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  1. 1. Methane production - Methanogenesis Substrates / pathways Isotopic studies Hydrogen cycling Methane consumption - Anaerobic methane oxidation Methane hydrates (Thermogenic methane) (Hydrothermal vent methane)
  2. 2. Methanogens (Zinder; Oremland) Archaea. Relatively few species (30-40), but highly diverse (3 orders, 6 families, 12 genera). Highly specialized in terms of food sources – Can only use simple compounds (1 or 2 carbon atoms), and many species can only use 1 or 2 of these simple compounds. Therefore, dependent on other organisms for their substrates; food web / consortium required to utilize sediment organic matter. Strict anaerobes.
  3. 3. Two main methanogenic pathways: CO2 reduction Acetate fermentation Both pathways found in both marine and freshwater systems Many other substrates now recognized
  4. 4. CO2 reduction Acetate fermentation Zinder, 1993
  5. 5. CO2 reduction Acetate fermentation
  6. 6. Obligate syntrophy is common Both species (e.g., a methanogen and an acetogen) require the other: the acetogen provides the hydrogen; the methanogen prevents a build-up of hydrogen (which inhibits the acetogens) In marine sediments, methanogens are competitive only after sulfate is gone (< 0.2 mM sulfate). Sulfate reducers keep H2 partial pressure too low for methanogens.
  7. 7. Syntrophy between an acetogen and a methanogen
  8. 8. Zinder, 1993
  9. 9. Whiticar et al. Dominant pathway for methanogenesis? Stable isotope approaches. Distinct dD (stable hydrogen isotope) values for CO2 reduction and acetate fermentation, based on source of the hydrogen atoms. All H from water 3 of 4 H from acetate CH3COO- + H2O => CH4 + HCO3 - 4H2 + HCO3 - + H+ => CH4 + 3H2O
  10. 10. CO2 reduction - Slope near 1 Fermentation - Slope much lower Overlap in d13C; separation in dD
  11. 11. CO2 reduction - Slope near 1 Fermentation - Slope much lower Methanogenesis in freshwater systems dominated by acetate fermentation; in (sulfate-free) marine systems, by CO2 reduction
  12. 12. What controls the d13C of biogenic methane? (strongly depleted, with a wide range) -50 -100 N. Blair – link to organic C flux? Alperin et al., 1992: 120 day sediment incubations Measure concentrations and rates; Infer pathways and fractionations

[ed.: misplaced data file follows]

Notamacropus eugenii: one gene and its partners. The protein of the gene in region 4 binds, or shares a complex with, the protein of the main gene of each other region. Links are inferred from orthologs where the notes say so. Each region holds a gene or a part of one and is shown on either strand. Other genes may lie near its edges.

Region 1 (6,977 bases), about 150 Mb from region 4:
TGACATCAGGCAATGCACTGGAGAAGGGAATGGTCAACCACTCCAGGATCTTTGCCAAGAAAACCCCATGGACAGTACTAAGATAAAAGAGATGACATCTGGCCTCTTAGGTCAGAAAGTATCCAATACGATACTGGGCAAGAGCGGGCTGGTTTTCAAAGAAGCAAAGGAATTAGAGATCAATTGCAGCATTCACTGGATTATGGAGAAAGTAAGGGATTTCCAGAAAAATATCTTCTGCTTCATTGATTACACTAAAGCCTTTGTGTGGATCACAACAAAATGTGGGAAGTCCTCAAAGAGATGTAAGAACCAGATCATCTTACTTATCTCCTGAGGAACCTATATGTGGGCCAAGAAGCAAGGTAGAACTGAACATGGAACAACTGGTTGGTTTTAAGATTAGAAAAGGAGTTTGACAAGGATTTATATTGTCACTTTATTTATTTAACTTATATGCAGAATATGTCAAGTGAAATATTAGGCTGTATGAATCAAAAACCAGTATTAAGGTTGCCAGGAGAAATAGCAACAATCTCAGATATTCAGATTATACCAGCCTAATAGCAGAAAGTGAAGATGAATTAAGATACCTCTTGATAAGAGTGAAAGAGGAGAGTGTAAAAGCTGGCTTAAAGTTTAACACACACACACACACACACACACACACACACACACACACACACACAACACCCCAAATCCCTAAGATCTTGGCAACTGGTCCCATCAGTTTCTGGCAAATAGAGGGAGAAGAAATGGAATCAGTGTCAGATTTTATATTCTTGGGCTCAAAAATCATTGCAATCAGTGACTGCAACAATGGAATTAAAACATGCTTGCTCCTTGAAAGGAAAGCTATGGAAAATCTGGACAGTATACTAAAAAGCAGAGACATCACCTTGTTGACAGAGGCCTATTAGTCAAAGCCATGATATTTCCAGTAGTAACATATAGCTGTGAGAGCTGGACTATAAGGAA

13. 13. Acetogenesis SO4 -2 < 0.2 mM 120 day sediment incubations Methanogenesis Gas leak Alperin et al., 1992
  14. 14. Fraction from acetate Total CH4 production d13C DIC Increase due to CO2 reduction d13C CH4 Shifting pathways, and source d13C
  15. 15. d13C of CH4 from DIC, E = –50 to – 70 d13C of CH4 production (CO2 red., acetate ferment.) d13C of CH4 in incubations (instantaneous, and integrated) reflects variation of pathways, and substrate d13C
  16. 16. Controls on H2 in anoxic sediments. Hoehler et al., 1998 7 – 14 day slurry incubations to estimate steady-state H2 concentrations. For SR, methanogenesis, and acetogenesis, the observed [H2] levels are low enough to limit the next process.
  17. 17. Zinder, 1993 Greater energy yield (more negative DG) allows sulfate reducers to outcompete methanogens for H2.
  18. 18. Hoehler et al., 1998 Porewater sulfate and H2 in Cape Lookout Bight sediments Estimated porewater H2 turnover times are very short (0.1 to 5 s); profile H2 gradients don’t reflect transport, but “local” production rate variations.
  19. 19. Hoehler et al. – Microbial communities maintain porewater H2 concentrations at a minimum useful level (based on the energy they require to form ATP from ADP). The bulk H2 may reflect the geometry of the H2 producer / H2 consumer association. Higher bulk H2 Lower bulk H2 H2 consumer – sulfate reducer H2 producer – fermenter